In the next chapter it can be seen that Mr. Earnshaw has died, making Hindley the new head of Wuthering Heights. Hindley endeavors to make Heathcliffs life a misery and demotes him to a servant. However this does not detract from the strong relationship between Heathcliff and Cathy.

    They still remain inseparable and wild. Wild is the exact word to describe their personalities as well as their behavior, they are wild and mischievous when they are together.This is shown when Heathcliif and Cathy go off together to peek in the windows of Thrushcroft Grange. At this point they are both much as one, as a whole.

    However Catherine got hurt when running when they get caught. Cathy shouts to Heathcliff ‘Run Heathcliff Run’ This shows her love for him as she is willing for him to get away and she to be caught. It is at this point that the two of them are separated and are no longer whole. They are separated literally and emotionally from this point forward as things are never the same again.

    Cathy is treated differently and is taken in by the Linton’s and Heathcliff is told to go. Cathy does not return from Thrushcroft Grange for another five weeks. When she does return she has transformed in to a lady. She is dressed in grand clothes and it seems as if she has transformed from the person she used to be and left her old self behind.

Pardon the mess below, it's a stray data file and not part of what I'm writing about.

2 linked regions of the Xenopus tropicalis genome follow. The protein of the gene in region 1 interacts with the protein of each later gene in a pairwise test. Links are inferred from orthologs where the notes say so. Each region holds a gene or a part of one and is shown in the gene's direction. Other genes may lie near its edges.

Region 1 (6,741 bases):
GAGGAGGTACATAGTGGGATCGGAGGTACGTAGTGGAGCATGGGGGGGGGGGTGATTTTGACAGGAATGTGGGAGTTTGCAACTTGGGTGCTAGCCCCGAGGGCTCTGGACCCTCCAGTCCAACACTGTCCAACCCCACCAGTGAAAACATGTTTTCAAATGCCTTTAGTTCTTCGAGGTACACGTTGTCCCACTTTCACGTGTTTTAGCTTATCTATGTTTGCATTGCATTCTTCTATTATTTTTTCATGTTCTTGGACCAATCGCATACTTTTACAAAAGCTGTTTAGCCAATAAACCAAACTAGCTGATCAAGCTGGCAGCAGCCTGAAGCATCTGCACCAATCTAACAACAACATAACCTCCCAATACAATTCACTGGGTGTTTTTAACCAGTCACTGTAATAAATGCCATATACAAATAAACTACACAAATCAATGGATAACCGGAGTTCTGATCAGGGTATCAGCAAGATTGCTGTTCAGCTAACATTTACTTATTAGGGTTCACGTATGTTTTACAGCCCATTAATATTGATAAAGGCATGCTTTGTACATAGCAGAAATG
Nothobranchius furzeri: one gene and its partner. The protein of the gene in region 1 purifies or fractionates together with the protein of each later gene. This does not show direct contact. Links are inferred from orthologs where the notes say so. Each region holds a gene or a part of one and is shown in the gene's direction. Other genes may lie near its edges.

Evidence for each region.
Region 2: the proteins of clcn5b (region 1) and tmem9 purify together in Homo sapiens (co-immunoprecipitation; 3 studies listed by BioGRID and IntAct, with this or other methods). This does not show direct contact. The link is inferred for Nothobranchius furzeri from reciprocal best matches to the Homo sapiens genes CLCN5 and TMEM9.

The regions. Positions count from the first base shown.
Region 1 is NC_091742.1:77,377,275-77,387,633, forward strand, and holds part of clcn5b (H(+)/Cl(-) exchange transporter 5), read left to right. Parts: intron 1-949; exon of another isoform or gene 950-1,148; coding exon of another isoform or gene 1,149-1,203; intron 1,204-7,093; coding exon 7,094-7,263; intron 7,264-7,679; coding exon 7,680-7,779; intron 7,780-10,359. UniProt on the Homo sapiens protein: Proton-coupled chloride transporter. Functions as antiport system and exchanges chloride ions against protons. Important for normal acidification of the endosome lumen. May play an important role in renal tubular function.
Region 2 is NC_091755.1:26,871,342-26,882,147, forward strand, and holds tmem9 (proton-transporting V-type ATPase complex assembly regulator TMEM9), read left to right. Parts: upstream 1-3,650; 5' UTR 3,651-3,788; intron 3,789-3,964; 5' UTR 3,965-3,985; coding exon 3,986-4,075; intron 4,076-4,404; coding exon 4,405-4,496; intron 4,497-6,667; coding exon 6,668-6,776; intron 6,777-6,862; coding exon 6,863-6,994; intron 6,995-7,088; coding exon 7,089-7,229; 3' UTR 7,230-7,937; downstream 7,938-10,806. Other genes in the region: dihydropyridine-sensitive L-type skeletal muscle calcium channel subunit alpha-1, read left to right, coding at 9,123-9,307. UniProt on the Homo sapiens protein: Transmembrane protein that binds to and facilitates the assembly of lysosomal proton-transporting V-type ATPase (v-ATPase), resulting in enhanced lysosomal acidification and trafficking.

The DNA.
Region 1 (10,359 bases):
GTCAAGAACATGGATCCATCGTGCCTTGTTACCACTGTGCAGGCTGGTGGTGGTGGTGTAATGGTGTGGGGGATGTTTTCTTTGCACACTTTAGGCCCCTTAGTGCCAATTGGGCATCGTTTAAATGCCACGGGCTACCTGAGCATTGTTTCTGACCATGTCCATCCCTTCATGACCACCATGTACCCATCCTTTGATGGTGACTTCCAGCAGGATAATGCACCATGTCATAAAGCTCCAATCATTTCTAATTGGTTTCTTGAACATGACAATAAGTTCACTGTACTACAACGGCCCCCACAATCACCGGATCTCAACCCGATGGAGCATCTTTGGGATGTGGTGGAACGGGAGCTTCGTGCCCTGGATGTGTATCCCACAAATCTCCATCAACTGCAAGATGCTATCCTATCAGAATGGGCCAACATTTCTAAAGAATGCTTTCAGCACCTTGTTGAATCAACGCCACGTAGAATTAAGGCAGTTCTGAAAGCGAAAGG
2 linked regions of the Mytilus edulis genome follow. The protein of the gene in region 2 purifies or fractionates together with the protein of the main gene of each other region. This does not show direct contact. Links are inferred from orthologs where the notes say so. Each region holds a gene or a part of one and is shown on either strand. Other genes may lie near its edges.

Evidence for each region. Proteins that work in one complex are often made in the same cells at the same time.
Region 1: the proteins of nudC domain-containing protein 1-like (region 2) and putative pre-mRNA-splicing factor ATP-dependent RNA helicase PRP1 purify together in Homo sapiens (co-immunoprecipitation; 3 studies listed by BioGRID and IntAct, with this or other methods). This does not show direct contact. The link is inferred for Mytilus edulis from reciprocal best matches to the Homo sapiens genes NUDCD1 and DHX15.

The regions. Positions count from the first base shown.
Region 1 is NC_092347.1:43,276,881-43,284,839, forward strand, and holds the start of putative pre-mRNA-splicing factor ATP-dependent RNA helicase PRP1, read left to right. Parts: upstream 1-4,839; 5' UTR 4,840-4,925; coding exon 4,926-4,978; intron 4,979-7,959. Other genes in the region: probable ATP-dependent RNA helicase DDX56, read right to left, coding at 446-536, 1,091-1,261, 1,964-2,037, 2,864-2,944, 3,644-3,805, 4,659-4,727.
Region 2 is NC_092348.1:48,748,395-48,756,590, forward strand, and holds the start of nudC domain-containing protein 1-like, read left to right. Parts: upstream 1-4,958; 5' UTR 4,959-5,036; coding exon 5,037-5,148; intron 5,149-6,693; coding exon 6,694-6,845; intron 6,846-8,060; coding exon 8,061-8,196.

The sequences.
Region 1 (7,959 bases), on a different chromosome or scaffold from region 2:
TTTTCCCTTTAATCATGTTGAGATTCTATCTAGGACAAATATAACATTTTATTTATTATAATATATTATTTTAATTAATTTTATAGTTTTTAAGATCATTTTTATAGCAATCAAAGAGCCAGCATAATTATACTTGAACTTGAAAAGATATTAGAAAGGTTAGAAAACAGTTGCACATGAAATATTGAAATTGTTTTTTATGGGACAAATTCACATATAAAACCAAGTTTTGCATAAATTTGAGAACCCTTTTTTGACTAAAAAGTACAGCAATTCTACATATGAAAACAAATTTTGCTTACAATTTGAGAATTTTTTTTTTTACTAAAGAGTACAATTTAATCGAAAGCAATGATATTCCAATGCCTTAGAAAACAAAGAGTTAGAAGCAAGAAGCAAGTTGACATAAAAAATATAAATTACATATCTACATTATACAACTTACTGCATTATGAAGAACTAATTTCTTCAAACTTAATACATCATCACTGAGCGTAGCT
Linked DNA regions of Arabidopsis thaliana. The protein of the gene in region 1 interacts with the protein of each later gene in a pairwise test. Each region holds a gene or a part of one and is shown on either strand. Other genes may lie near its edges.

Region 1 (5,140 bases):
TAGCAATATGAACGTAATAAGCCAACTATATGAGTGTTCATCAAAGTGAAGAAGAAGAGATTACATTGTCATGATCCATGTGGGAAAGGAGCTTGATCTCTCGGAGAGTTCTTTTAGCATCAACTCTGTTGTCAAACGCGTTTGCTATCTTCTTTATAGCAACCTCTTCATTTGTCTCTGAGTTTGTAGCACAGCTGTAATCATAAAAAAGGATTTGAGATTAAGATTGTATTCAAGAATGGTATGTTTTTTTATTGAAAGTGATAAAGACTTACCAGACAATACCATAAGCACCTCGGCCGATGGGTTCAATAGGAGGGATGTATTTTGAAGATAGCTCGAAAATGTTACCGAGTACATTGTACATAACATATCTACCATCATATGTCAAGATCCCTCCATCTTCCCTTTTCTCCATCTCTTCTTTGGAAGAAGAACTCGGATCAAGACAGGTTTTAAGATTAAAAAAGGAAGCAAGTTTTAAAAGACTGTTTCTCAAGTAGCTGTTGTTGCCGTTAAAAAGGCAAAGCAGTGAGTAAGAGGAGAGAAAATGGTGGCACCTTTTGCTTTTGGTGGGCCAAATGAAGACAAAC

Heathcliff by contrast is extremely unkempt and with the Cathy’s change in clothing they contrast with each other greatly.As soon as she returns one of her first statements is ‘Is Heathcliff not here? At this point the reader is relieved that her love is still present and she has not forgotten him however in later statements it seems to the reader as if she has changed by some of her comments. For example ‘Why how very black and cross you look! ‘ ‘But that’s because I’m used to Edgar and Isabella Linton’ It seems here as if she’s comparing Heathcliff to the new people in her life and he doesn’t quite match up, especially not in appearance anyway. Heathcliff has a very stern and solemn reply by refusing to shake her hand ‘I shall not.

    … I shall not stand to be laughed at.